Considering that the copper wire has open ends and isn't bent into a closed loop, I'm pretty sure the questioner is extecting you to identify whether copper is paramagnetic or diamagnetic and what type of force it will experience in an external field (atrractive or repulsive).
     
  9. Sep 7, 2010 #8
    The original poster's question said the wire was bent into a loop. I actually even discounted the fact that the metal was copper, and simply treated it as a conductor, when I originally read the question. I think you could, and probably should, get into magnetism, but I think you should be able to use faraday's law to figure out the emf of the loop, then use the emf to figure out the induced magnetic field, which finally tells you what magnet it will go towards.
     
  10. Sep 7, 2010 #9
    I remember those terms from back in yr 12 but I don't think they apply here since they are not mentioned in this chapter.

    I did however come across some additional information in the section on eddy currents. It says that wire, typically copper, is not a magnetic material. A piece of wire held near a magnet would feel no force. It is the induced current in the complete loop that causes the wire to experience a retarding force.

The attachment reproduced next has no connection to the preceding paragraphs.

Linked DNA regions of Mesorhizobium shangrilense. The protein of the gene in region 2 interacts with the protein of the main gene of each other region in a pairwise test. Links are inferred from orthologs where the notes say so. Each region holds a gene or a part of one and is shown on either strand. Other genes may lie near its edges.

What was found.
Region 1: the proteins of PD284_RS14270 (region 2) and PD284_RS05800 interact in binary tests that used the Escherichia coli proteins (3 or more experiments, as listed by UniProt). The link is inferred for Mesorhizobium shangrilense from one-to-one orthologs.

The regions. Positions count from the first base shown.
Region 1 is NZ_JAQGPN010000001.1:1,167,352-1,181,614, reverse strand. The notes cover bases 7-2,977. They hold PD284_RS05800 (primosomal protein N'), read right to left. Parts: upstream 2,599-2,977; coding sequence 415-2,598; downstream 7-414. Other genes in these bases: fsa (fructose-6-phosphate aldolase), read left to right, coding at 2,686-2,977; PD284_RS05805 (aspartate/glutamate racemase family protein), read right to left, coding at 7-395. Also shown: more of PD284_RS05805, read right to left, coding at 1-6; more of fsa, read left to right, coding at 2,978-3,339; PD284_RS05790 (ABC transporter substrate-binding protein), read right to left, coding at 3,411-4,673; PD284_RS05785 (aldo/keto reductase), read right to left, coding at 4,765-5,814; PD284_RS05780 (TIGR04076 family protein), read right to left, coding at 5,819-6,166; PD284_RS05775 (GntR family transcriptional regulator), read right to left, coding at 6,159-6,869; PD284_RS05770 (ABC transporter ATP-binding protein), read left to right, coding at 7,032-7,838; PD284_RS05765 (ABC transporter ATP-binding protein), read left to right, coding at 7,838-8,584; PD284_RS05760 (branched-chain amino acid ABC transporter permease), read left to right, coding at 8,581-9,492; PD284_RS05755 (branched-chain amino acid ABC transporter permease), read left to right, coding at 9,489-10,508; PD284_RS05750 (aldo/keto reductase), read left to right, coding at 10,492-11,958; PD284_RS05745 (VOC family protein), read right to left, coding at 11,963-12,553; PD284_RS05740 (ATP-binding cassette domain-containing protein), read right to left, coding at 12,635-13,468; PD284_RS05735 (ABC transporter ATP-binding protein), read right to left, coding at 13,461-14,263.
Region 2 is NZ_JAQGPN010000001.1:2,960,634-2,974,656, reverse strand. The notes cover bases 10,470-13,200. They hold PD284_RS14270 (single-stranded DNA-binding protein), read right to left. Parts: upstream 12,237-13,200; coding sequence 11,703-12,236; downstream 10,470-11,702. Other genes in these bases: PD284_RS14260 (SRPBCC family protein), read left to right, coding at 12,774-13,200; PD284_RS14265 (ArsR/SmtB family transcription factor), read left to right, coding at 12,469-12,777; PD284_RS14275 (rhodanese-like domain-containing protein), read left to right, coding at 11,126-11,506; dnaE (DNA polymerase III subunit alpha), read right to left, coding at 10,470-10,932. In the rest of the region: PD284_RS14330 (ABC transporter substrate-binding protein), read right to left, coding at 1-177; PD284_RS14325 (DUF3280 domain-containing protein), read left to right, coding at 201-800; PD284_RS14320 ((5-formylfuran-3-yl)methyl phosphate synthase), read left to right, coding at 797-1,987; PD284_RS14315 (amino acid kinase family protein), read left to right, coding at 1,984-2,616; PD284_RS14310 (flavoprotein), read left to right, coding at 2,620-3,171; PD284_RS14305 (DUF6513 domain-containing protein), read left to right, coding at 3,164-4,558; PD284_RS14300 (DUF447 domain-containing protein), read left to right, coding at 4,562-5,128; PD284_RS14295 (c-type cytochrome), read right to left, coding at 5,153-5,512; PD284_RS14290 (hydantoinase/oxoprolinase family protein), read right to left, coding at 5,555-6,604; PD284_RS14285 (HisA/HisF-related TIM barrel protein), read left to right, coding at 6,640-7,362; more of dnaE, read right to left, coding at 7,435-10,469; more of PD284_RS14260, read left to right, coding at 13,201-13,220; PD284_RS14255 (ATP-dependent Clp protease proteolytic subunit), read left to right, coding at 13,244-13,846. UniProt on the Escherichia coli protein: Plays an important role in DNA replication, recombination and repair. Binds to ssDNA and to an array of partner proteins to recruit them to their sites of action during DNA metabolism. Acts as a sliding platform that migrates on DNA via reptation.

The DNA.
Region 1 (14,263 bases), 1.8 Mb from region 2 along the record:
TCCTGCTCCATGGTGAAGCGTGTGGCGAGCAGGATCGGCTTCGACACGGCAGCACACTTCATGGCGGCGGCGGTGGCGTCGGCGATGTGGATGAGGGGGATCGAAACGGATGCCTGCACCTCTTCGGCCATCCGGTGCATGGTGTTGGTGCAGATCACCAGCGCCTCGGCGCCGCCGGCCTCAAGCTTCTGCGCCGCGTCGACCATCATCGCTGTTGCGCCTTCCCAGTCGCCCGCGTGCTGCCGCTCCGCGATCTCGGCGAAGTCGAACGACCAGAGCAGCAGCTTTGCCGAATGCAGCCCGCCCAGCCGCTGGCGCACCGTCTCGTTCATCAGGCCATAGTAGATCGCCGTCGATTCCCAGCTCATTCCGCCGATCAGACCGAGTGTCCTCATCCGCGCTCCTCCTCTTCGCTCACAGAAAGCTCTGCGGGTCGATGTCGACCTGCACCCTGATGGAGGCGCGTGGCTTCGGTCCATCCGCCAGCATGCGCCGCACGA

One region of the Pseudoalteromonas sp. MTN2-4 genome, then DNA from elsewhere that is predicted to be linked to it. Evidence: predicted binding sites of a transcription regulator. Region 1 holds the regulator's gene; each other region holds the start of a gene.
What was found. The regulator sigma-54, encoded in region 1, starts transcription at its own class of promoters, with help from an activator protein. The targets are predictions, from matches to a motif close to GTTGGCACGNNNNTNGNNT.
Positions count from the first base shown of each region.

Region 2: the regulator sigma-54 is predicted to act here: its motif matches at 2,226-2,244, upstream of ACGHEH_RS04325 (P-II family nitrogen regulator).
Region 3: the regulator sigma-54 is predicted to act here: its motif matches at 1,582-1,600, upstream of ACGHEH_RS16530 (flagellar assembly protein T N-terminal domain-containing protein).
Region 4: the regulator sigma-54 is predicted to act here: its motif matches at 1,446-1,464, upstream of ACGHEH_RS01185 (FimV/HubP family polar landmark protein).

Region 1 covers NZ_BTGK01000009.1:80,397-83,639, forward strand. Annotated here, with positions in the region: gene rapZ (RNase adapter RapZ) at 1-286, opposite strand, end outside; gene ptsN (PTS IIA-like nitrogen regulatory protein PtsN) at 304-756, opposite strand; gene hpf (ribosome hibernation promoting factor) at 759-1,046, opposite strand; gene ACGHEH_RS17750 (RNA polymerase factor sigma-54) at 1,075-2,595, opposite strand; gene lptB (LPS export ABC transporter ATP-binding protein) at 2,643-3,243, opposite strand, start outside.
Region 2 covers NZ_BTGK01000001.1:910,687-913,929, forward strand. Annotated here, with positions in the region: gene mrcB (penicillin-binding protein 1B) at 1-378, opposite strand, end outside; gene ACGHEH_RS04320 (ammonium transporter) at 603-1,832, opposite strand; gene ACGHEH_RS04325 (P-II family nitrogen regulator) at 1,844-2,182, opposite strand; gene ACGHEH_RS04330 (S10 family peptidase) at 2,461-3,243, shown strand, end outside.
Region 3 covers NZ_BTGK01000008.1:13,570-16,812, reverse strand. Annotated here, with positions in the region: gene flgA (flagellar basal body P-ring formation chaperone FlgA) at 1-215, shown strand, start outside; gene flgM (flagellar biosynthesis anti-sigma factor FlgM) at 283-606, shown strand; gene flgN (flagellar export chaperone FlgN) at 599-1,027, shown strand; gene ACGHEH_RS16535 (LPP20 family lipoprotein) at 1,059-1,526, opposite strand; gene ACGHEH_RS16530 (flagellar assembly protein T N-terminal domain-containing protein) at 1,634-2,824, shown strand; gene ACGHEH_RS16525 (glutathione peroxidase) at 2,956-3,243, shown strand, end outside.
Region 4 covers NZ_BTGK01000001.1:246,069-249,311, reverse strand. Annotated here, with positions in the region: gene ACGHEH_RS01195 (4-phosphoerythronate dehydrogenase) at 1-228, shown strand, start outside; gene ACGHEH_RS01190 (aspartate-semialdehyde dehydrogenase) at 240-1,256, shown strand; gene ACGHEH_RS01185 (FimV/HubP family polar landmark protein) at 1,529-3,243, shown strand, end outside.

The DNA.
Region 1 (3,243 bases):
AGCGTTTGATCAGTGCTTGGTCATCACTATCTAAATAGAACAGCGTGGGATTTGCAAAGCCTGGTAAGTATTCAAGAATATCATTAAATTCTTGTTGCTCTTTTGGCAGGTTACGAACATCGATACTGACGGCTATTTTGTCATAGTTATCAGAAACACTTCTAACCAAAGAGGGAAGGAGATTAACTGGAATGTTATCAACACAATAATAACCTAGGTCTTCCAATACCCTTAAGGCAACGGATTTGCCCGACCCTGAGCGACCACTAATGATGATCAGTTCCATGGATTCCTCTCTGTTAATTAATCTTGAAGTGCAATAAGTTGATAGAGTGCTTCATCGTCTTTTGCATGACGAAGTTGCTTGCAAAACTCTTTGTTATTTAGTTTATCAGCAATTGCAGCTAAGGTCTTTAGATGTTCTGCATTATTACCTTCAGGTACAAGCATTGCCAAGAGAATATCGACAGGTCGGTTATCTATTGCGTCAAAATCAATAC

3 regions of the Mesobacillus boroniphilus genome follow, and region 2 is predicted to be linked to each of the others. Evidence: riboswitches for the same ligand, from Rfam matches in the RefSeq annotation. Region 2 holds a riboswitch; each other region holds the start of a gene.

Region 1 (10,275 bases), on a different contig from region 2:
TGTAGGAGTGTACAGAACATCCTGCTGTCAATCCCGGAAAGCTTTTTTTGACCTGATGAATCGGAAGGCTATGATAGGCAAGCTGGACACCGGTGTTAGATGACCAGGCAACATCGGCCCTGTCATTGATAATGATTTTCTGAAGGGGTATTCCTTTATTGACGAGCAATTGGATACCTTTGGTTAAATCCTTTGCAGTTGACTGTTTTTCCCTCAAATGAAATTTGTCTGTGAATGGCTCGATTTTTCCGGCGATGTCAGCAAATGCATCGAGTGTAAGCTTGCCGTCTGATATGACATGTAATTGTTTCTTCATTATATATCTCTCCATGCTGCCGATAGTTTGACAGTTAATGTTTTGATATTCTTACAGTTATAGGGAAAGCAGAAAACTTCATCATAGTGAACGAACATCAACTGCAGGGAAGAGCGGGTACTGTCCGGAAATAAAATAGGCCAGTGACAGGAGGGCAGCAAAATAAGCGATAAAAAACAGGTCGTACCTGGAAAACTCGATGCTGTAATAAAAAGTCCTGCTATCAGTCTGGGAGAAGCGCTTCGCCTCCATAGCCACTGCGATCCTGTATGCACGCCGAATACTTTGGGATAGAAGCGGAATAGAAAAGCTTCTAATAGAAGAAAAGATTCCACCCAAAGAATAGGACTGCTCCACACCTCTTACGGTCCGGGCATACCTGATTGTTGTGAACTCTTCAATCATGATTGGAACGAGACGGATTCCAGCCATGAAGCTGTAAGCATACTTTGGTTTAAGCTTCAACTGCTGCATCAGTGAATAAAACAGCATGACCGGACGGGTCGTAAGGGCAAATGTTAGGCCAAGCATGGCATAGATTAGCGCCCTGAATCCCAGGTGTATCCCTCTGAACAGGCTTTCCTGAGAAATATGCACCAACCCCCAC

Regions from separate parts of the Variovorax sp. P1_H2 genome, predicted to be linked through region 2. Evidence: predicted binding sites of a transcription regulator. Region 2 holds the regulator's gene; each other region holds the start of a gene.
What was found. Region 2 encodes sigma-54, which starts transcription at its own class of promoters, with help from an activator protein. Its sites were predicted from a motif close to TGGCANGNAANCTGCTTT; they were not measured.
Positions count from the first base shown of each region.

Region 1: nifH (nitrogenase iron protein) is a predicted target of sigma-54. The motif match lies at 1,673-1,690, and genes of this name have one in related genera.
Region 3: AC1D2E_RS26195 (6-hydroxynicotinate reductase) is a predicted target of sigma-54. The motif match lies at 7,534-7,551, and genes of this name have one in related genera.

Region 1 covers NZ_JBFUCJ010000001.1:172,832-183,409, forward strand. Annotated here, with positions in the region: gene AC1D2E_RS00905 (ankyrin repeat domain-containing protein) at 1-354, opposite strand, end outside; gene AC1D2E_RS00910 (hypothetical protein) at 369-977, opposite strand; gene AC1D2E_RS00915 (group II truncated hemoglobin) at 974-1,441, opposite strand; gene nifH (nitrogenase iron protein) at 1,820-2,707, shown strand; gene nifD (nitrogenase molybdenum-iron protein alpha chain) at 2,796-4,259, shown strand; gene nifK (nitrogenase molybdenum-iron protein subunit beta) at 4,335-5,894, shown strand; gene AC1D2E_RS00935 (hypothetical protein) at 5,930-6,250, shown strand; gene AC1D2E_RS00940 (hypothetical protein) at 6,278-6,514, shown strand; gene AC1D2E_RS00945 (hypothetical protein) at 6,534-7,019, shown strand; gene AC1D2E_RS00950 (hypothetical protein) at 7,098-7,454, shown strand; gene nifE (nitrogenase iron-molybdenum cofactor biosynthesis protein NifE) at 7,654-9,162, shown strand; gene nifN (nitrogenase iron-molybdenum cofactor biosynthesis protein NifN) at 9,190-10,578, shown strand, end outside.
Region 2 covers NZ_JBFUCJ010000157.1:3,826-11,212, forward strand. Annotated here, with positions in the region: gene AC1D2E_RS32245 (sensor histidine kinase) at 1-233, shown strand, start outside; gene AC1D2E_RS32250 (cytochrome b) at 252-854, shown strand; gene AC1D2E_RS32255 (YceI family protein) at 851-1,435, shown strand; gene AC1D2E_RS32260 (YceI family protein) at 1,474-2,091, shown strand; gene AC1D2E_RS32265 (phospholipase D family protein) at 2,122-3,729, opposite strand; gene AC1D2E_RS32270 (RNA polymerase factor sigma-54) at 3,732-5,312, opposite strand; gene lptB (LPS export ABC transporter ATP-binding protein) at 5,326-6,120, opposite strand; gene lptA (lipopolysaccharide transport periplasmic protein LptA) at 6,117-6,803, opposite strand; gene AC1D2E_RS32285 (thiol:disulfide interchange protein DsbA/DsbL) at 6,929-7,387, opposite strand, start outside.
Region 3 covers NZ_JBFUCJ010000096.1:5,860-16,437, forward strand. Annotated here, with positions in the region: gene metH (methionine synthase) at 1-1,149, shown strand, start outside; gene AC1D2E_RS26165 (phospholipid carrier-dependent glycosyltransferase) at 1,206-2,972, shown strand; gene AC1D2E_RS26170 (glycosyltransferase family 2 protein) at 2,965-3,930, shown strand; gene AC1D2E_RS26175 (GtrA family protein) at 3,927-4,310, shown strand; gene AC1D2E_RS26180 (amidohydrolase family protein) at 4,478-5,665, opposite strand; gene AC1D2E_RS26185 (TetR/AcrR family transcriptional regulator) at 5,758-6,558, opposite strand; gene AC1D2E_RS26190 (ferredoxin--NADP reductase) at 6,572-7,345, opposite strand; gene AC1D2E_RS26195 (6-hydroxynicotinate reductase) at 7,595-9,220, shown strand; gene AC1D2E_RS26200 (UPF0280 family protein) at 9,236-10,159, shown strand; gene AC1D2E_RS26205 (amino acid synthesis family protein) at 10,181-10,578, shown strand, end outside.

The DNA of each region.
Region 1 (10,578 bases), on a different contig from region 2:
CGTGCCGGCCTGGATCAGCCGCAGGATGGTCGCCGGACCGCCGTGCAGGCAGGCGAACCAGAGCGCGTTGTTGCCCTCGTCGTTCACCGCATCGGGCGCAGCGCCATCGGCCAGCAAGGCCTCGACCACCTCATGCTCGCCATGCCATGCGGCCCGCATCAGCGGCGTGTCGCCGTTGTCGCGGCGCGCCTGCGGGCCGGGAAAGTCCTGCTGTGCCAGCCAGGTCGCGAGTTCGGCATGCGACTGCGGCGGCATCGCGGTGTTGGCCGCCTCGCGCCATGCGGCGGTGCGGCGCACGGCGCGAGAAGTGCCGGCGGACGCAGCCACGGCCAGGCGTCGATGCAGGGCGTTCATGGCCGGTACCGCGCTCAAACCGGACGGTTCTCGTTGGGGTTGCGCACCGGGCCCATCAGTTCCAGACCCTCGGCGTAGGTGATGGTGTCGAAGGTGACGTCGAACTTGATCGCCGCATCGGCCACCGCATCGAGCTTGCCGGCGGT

It then goes on to explain about the current whirlpools which are the eddy currents and says that it is these that will cause a non magnetic material being pulled between two magnets (like in my diagram) to quickly decelerate until it stops. It also says the same applies for a material being pushed between two magnets and gives an example of magnetic brakes on a train, it then talks a little about heat, etc.

    So I think that as the loop is pushed between the two magnets there will be an induced current. It is this induced current that will interact with the magnetic forces to create a repulsive force that will oppose the direction of movement that created the current.

    oh and to add to your last post mindscrape, the original question just asks if the loop will be pulled in between the two magnets or if it will experience a repulsive force.